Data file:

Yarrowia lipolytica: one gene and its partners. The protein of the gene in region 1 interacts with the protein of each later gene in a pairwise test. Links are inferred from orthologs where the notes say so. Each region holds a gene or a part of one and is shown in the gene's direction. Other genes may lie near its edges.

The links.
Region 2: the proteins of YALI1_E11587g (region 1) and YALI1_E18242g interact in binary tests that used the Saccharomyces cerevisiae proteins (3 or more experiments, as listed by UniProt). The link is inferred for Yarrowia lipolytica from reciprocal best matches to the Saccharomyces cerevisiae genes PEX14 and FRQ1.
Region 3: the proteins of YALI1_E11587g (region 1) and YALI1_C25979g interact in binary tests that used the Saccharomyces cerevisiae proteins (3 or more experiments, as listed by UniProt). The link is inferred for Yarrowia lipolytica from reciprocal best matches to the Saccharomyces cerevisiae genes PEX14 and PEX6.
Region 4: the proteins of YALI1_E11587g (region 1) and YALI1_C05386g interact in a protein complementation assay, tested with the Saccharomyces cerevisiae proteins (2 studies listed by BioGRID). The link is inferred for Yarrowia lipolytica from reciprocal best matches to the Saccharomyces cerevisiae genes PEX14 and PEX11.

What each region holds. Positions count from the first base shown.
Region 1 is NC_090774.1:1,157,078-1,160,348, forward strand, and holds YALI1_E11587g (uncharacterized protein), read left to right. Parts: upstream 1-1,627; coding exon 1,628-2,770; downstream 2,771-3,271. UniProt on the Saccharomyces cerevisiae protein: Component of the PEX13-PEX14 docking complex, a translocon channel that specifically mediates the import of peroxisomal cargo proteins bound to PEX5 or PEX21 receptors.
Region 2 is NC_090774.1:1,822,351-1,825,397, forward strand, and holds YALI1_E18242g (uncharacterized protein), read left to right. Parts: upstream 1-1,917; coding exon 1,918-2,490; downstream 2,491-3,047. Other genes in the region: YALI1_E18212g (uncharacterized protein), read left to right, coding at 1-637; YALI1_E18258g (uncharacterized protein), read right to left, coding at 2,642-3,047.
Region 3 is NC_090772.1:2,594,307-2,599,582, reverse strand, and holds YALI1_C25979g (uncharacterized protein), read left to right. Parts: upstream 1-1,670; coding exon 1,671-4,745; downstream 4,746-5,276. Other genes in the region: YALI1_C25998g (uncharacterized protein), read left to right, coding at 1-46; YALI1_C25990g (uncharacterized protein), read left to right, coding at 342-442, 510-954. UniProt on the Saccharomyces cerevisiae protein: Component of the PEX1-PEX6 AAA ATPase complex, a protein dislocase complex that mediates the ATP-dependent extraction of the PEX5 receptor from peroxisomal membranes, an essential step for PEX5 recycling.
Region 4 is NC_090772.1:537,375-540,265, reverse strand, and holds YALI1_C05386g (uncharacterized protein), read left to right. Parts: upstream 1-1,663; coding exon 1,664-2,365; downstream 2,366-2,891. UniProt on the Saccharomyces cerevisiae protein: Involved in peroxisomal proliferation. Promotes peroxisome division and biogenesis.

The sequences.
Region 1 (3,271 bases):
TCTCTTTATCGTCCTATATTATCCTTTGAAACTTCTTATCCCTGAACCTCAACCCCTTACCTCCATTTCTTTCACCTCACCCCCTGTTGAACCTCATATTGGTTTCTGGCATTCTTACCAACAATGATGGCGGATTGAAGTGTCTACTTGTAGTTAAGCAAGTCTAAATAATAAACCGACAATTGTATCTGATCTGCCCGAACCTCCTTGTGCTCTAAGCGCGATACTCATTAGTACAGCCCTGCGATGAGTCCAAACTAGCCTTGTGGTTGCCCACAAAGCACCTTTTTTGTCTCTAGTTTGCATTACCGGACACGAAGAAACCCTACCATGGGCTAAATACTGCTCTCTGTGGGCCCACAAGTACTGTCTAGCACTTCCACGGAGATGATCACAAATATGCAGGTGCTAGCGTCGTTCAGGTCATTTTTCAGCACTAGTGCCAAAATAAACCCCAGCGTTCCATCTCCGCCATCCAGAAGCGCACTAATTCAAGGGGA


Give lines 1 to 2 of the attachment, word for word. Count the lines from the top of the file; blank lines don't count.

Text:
Yarrowia lipolytica: one gene and its partners. The protein of the gene in region 1 interacts with the protein of each later gene in a pairwise test. Links are inferred from orthologs where the notes say so. Each region holds a gene or a part of one and is shown in the gene's direction. Other genes may lie near its edges.

The links.